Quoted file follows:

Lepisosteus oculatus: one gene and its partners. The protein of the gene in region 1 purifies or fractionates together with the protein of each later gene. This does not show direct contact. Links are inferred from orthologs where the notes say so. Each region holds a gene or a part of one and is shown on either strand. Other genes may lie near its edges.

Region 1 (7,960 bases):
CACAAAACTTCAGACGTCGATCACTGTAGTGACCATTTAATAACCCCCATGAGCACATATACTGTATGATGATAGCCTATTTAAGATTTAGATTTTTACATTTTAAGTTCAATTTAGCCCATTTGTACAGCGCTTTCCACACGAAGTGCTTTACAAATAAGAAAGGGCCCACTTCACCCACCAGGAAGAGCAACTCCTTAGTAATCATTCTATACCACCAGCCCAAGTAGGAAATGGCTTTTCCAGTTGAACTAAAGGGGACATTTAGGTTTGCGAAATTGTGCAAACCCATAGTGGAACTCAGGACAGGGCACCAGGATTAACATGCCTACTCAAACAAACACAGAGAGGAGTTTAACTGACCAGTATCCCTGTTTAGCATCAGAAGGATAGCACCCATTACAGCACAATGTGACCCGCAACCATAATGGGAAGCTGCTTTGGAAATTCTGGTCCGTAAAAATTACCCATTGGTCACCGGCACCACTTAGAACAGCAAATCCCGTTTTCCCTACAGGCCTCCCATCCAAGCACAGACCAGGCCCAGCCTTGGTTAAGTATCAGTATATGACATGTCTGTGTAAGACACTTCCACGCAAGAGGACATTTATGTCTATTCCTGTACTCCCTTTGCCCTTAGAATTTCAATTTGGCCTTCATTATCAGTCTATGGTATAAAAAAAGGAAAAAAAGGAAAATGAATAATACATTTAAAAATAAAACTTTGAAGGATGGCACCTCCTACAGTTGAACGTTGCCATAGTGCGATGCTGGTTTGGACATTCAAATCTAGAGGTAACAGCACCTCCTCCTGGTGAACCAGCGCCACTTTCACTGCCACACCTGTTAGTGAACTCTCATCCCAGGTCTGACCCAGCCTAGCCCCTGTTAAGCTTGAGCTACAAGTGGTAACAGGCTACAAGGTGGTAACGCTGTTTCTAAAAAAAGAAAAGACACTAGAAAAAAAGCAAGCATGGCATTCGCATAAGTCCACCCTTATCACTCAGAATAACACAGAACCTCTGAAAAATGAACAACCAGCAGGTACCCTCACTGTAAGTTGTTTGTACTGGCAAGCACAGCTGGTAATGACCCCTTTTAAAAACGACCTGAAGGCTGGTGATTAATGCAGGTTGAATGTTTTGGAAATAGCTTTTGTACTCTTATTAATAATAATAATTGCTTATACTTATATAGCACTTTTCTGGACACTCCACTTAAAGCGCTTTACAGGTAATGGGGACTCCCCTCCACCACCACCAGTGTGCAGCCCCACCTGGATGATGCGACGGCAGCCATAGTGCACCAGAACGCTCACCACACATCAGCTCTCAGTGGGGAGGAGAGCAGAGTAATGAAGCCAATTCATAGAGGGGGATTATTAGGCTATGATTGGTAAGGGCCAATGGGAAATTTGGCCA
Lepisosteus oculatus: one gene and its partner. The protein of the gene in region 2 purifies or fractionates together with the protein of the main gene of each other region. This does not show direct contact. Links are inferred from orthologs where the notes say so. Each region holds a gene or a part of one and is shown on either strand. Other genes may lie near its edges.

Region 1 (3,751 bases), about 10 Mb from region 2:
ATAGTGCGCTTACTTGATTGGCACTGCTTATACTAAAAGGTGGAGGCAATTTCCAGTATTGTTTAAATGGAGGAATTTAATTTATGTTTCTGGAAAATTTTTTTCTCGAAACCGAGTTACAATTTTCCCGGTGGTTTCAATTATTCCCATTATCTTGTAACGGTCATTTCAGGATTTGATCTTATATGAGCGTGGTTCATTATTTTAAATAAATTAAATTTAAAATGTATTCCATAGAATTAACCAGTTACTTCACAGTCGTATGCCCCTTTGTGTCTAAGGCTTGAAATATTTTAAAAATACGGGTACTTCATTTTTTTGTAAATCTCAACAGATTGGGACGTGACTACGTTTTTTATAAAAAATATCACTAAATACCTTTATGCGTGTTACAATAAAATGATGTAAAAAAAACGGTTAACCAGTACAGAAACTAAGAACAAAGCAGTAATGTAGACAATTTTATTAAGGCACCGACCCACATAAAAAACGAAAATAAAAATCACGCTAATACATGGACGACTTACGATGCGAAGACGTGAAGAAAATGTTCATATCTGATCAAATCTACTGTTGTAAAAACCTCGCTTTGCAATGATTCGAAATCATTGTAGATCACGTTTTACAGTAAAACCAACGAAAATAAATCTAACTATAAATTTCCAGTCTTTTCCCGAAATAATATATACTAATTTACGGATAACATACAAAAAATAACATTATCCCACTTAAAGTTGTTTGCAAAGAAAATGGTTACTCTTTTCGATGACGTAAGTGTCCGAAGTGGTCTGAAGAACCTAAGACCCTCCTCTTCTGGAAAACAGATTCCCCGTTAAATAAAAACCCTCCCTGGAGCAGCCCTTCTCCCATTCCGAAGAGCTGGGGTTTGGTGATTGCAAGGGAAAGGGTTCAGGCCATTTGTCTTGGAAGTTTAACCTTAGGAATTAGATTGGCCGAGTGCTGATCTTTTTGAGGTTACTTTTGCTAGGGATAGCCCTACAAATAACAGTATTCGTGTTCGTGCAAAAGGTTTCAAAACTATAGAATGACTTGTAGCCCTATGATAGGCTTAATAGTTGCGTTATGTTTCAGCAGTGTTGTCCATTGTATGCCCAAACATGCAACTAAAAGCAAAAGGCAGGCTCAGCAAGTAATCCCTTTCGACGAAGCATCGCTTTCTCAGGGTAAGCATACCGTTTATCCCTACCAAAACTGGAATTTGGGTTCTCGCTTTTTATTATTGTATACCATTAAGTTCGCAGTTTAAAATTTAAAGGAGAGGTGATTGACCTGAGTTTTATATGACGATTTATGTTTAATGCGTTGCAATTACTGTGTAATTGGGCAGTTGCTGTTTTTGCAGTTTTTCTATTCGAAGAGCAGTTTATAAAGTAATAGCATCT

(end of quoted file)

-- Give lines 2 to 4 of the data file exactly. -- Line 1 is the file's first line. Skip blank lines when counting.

Region 1 (7,960 bases):
CACAAAACTTCAGACGTCGATCACTGTAGTGACCATTTAATAACCCCCATGAGCACATATACTGTATGATGATAGCCTATTTAAGATTTAGATTTTTACATTTTAAGTTCAATTTAGCCCATTTGTACAGCGCTTTCCACACGAAGTGCTTTACAAATAAGAAAGGGCCCACTTCACCCACCAGGAAGAGCAACTCCTTAGTAATCATTCTATACCACCAGCCCAAGTAGGAAATGGCTTTTCCAGTTGAACTAAAGGGGACATTTAGGTTTGCGAAATTGTGCAAACCCATAGTGGAACTCAGGACAGGGCACCAGGATTAACATGCCTACTCAAACAAACACAGAGAGGAGTTTAACTGACCAGTATCCCTGTTTAGCATCAGAAGGATAGCACCCATTACAGCACAATGTGACCCGCAACCATAATGGGAAGCTGCTTTGGAAATTCTGGTCCGTAAAAATTACCCATTGGTCACCGGCACCACTTAGAACAGCAAATCCCGTTTTCCCTACAGGCCTCCCATCCAAGCACAGACCAGGCCCAGCCTTGGTTAAGTATCAGTATATGACATGTCTGTGTAAGACACTTCCACGCAAGAGGACATTTATGTCTATTCCTGTACTCCCTTTGCCCTTAGAATTTCAATTTGGCCTTCATTATCAGTCTATGGTATAAAAAAAGGAAAAAAAGGAAAATGAATAATACATTTAAAAATAAAACTTTGAAGGATGGCACCTCCTACAGTTGAACGTTGCCATAGTGCGATGCTGGTTTGGACATTCAAATCTAGAGGTAACAGCACCTCCTCCTGGTGAACCAGCGCCACTTTCACTGCCACACCTGTTAGTGAACTCTCATCCCAGGTCTGACCCAGCCTAGCCCCTGTTAAGCTTGAGCTACAAGTGGTAACAGGCTACAAGGTGGTAACGCTGTTTCTAAAAAAAGAAAAGACACTAGAAAAAAAGCAAGCATGGCATTCGCATAAGTCCACCCTTATCACTCAGAATAACACAGAACCTCTGAAAAATGAACAACCAGCAGGTACCCTCACTGTAAGTTGTTTGTACTGGCAAGCACAGCTGGTAATGACCCCTTTTAAAAACGACCTGAAGGCTGGTGATTAATGCAGGTTGAATGTTTTGGAAATAGCTTTTGTACTCTTATTAATAATAATAATTGCTTATACTTATATAGCACTTTTCTGGACACTCCACTTAAAGCGCTTTACAGGTAATGGGGACTCCCCTCCACCACCACCAGTGTGCAGCCCCACCTGGATGATGCGACGGCAGCCATAGTGCACCAGAACGCTCACCACACATCAGCTCTCAGTGGGGAGGAGAGCAGAGTAATGAAGCCAATTCATAGAGGGGGATTATTAGGCTATGATTGGTAAGGGCCAATGGGAAATTTGGCCA
Lepisosteus oculatus: one gene and its partner. The protein of the gene in region 2 purifies or fractionates together with the protein of the main gene of each other region. This does not show direct contact. Links are inferred from orthologs where the notes say so. Each region holds a gene or a part of one and is shown on either strand. Other genes may lie near its edges.